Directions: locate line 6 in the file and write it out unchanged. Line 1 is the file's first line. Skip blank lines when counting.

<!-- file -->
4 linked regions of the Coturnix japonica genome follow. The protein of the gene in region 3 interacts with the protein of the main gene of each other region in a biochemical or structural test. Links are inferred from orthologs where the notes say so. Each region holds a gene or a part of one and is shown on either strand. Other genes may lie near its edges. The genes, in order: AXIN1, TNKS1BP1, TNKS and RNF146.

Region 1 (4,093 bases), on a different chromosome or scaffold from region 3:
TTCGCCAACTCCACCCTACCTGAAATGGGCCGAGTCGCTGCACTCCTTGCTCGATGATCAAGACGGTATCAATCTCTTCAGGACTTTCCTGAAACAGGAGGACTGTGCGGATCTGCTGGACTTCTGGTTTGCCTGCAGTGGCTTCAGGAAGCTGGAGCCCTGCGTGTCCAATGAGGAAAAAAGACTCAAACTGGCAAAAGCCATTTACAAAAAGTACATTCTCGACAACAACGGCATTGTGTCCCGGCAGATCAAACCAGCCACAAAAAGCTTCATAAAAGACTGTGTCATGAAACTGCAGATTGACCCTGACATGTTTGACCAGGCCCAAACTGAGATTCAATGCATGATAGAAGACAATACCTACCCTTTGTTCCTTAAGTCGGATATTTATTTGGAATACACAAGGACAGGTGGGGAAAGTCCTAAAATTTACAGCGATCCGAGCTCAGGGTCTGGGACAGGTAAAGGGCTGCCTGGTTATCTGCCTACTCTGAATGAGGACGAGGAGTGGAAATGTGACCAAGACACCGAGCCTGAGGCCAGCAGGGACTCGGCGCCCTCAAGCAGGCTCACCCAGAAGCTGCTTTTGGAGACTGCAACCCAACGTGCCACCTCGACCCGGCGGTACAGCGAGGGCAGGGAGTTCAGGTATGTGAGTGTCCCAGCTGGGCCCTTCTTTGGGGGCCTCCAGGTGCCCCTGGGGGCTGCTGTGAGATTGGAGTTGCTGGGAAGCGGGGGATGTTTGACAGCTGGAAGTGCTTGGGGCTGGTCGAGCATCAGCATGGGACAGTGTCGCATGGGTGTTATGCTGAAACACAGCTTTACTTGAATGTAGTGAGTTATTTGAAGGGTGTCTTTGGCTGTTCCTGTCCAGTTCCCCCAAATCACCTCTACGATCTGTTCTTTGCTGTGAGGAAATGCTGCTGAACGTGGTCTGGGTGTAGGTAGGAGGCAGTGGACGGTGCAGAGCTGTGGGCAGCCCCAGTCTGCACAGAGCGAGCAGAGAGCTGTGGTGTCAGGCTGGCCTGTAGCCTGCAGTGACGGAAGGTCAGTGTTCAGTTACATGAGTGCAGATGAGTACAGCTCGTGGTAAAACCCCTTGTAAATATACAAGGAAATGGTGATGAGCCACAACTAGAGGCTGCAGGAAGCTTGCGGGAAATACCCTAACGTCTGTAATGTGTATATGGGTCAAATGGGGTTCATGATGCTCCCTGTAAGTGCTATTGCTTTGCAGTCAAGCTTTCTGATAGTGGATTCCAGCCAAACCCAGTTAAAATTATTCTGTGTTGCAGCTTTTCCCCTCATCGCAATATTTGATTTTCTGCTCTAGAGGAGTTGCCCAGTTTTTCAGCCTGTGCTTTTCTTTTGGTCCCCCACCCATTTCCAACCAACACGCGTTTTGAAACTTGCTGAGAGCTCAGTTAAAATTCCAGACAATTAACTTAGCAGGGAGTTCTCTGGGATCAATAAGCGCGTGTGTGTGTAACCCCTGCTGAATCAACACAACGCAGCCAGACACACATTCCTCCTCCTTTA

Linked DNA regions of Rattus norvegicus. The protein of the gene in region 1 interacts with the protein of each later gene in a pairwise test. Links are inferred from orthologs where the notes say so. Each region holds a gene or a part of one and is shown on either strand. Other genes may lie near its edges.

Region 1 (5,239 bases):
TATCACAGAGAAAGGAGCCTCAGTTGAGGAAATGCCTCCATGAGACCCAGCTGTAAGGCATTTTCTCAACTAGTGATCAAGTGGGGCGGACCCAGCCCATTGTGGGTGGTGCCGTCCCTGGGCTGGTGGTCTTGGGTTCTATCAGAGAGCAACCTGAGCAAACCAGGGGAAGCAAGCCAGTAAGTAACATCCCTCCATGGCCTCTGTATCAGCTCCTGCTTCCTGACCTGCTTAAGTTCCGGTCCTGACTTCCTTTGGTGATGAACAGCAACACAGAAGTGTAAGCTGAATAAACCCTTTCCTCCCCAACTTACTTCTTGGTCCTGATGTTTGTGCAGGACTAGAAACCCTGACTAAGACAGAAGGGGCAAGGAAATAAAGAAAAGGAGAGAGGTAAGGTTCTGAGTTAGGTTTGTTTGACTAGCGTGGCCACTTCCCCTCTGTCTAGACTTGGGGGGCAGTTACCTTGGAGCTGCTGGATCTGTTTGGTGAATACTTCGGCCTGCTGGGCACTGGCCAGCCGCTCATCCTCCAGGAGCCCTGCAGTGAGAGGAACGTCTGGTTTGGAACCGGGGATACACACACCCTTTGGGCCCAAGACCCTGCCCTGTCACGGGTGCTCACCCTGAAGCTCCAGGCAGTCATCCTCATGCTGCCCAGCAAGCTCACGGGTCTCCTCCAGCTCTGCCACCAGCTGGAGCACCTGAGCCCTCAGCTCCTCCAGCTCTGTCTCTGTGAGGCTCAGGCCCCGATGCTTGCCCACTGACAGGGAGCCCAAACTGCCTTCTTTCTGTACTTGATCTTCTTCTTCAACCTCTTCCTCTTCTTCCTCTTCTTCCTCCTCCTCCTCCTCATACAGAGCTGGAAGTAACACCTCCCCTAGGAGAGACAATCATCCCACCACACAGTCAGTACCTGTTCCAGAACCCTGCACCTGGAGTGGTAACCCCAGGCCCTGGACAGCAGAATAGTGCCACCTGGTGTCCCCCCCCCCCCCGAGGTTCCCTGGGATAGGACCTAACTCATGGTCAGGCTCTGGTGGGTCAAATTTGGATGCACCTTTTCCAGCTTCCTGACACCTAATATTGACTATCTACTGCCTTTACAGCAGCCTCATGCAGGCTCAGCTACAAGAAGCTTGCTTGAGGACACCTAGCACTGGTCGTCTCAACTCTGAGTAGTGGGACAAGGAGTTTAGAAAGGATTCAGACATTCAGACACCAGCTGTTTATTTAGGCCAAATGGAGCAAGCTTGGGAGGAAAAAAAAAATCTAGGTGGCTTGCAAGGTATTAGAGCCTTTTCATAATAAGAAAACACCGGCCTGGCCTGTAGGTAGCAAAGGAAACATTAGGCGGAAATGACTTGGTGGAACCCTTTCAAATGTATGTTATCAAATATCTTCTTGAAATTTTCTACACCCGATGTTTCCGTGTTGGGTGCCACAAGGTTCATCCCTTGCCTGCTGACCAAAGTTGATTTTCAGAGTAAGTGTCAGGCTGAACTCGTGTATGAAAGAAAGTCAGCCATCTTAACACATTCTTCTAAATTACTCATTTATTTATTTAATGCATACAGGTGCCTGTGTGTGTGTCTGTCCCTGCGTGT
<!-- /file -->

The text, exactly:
TATCACAGAGAAAGGAGCCTCAGTTGAGGAAATGCCTCCATGAGACCCAGCTGTAAGGCATTTTCTCAACTAGTGATCAAGTGGGGCGGACCCAGCCCATTGTGGGTGGTGCCGTCCCTGGGCTGGTGGTCTTGGGTTCTATCAGAGAGCAACCTGAGCAAACCAGGGGAAGCAAGCCAGTAAGTAACATCCCTCCATGGCCTCTGTATCAGCTCCTGCTTCCTGACCTGCTTAAGTTCCGGTCCTGACTTCCTTTGGTGATGAACAGCAACACAGAAGTGTAAGCTGAATAAACCCTTTCCTCCCCAACTTACTTCTTGGTCCTGATGTTTGTGCAGGACTAGAAACCCTGACTAAGACAGAAGGGGCAAGGAAATAAAGAAAAGGAGAGAGGTAAGGTTCTGAGTTAGGTTTGTTTGACTAGCGTGGCCACTTCCCCTCTGTCTAGACTTGGGGGGCAGTTACCTTGGAGCTGCTGGATCTGTTTGGTGAATACTTCGGCCTGCTGGGCACTGGCCAGCCGCTCATCCTCCAGGAGCCCTGCAGTGAGAGGAACGTCTGGTTTGGAACCGGGGATACACACACCCTTTGGGCCCAAGACCCTGCCCTGTCACGGGTGCTCACCCTGAAGCTCCAGGCAGTCATCCTCATGCTGCCCAGCAAGCTCACGGGTCTCCTCCAGCTCTGCCACCAGCTGGAGCACCTGAGCCCTCAGCTCCTCCAGCTCTGTCTCTGTGAGGCTCAGGCCCCGATGCTTGCCCACTGACAGGGAGCCCAAACTGCCTTCTTTCTGTACTTGATCTTCTTCTTCAACCTCTTCCTCTTCTTCCTCTTCTTCCTCCTCCTCCTCCTCATACAGAGCTGGAAGTAACACCTCCCCTAGGAGAGACAATCATCCCACCACACAGTCAGTACCTGTTCCAGAACCCTGCACCTGGAGTGGTAACCCCAGGCCCTGGACAGCAGAATAGTGCCACCTGGTGTCCCCCCCCCCCCCGAGGTTCCCTGGGATAGGACCTAACTCATGGTCAGGCTCTGGTGGGTCAAATTTGGATGCACCTTTTCCAGCTTCCTGACACCTAATATTGACTATCTACTGCCTTTACAGCAGCCTCATGCAGGCTCAGCTACAAGAAGCTTGCTTGAGGACACCTAGCACTGGTCGTCTCAACTCTGAGTAGTGGGACAAGGAGTTTAGAAAGGATTCAGACATTCAGACACCAGCTGTTTATTTAGGCCAAATGGAGCAAGCTTGGGAGGAAAAAAAAAATCTAGGTGGCTTGCAAGGTATTAGAGCCTTTTCATAATAAGAAAACACCGGCCTGGCCTGTAGGTAGCAAAGGAAACATTAGGCGGAAATGACTTGGTGGAACCCTTTCAAATGTATGTTATCAAATATCTTCTTGAAATTTTCTACACCCGATGTTTCCGTGTTGGGTGCCACAAGGTTCATCCCTTGCCTGCTGACCAAAGTTGATTTTCAGAGTAAGTGTCAGGCTGAACTCGTGTATGAAAGAAAGTCAGCCATCTTAACACATTCTTCTAAATTACTCATTTATTTATTTAATGCATACAGGTGCCTGTGTGTGTGTCTGTCCCTGCGTGT